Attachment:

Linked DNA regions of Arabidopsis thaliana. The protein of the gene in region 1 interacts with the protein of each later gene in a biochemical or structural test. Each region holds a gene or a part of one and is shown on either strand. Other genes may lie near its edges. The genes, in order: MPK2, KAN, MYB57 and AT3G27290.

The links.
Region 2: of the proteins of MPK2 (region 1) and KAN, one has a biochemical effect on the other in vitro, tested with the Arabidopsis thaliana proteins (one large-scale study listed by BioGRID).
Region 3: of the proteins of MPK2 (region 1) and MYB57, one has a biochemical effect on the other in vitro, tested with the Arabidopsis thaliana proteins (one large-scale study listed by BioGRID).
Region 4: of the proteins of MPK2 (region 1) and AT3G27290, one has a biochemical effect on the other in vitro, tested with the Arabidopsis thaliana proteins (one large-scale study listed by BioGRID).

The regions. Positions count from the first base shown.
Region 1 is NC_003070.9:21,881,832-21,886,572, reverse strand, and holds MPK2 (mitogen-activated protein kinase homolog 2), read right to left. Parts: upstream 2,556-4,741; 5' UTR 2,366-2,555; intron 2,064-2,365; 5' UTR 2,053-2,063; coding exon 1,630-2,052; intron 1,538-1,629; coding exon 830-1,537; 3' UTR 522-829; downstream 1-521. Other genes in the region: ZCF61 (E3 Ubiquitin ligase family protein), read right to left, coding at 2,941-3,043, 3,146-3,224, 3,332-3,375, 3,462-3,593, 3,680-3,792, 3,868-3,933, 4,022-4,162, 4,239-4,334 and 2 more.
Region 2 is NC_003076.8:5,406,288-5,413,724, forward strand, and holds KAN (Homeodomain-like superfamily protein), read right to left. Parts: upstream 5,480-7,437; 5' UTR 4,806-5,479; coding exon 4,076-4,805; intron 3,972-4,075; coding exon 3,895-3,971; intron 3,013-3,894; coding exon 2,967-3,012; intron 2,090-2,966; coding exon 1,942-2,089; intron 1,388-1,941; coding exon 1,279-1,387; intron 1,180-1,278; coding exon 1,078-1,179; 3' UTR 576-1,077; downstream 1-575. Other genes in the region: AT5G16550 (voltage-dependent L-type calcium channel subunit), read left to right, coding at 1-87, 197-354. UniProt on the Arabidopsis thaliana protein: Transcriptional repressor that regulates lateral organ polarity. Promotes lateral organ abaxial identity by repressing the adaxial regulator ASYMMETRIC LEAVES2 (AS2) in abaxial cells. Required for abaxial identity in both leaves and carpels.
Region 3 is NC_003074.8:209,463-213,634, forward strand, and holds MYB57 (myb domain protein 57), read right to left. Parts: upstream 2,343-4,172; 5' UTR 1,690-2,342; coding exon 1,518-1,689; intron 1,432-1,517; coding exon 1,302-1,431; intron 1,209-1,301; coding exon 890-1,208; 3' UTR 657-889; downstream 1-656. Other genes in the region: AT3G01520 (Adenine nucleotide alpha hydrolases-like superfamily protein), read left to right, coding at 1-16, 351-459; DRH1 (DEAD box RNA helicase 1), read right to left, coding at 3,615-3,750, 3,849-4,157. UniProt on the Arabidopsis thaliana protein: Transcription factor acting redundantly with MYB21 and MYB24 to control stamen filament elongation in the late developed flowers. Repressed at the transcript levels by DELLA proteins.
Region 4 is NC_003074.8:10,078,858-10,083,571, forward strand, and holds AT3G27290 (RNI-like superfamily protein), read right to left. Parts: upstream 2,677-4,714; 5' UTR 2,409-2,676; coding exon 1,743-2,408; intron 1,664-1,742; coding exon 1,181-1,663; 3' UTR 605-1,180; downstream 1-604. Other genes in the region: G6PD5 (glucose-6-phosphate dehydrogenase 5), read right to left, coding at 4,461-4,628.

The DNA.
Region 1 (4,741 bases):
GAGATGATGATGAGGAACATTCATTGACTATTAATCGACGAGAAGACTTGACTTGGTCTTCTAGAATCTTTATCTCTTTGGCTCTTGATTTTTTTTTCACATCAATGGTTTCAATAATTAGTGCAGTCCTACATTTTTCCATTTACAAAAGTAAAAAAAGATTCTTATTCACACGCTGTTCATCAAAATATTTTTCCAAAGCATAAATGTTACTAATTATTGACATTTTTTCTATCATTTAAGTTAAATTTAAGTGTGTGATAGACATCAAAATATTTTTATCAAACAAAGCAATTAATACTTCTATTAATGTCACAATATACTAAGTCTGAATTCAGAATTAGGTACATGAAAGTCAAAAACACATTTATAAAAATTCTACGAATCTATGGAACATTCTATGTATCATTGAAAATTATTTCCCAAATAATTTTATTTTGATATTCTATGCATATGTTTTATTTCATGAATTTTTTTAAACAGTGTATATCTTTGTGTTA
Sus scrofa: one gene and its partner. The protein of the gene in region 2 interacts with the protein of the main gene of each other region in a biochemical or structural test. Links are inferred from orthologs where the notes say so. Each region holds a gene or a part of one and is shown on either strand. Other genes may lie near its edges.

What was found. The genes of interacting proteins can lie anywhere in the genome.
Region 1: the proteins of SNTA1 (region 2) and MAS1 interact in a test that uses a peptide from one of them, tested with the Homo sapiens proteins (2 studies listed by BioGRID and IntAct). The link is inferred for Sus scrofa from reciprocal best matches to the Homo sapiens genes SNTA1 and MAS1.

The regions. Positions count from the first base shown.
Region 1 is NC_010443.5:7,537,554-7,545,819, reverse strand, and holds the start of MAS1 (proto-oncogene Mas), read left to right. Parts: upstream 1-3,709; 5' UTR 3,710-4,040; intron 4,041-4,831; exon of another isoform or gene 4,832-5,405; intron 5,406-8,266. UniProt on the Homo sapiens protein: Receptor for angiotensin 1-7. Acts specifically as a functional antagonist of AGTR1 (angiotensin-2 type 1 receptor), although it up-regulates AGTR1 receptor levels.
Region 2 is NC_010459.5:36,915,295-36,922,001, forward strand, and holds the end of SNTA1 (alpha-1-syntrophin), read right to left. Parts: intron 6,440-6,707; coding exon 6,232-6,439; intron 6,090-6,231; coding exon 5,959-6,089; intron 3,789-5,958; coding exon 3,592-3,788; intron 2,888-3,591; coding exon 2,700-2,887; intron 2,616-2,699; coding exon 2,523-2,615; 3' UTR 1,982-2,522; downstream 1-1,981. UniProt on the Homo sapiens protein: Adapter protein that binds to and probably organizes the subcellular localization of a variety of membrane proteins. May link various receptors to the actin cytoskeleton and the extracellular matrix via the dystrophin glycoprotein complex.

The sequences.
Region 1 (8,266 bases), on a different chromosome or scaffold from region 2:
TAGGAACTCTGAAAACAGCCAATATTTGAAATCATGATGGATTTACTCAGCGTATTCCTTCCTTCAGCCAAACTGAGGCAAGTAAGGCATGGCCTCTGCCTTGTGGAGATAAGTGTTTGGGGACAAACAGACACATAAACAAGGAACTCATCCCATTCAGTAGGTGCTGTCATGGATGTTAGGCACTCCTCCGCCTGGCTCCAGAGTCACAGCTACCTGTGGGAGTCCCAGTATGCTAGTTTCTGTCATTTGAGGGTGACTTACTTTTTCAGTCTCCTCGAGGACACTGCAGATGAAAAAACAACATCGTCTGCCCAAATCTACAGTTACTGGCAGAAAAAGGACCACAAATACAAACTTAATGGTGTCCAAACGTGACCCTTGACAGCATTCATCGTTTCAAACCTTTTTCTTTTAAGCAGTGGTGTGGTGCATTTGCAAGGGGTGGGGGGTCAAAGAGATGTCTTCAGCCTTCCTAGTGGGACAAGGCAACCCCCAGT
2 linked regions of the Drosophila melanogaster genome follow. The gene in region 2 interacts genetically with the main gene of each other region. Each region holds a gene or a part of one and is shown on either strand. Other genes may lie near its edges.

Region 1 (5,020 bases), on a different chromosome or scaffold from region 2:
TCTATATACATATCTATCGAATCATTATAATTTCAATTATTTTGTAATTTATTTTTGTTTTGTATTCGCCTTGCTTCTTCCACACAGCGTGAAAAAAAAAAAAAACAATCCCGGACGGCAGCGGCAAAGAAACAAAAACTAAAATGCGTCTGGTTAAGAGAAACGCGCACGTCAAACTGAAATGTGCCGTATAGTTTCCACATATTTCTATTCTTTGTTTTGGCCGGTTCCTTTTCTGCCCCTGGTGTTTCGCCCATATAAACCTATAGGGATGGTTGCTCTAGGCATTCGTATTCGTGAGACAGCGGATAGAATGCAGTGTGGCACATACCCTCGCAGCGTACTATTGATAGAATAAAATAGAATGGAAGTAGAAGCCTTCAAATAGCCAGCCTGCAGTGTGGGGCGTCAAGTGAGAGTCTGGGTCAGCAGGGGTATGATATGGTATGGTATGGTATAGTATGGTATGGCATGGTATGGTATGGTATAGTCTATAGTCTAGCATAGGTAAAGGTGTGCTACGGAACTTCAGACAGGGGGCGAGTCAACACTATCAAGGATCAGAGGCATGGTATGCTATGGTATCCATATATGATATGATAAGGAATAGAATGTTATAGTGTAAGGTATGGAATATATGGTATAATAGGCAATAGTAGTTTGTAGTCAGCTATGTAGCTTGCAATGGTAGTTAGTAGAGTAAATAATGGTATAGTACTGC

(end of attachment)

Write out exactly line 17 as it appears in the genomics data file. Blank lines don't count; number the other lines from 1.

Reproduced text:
The regions. Positions count from the first base shown.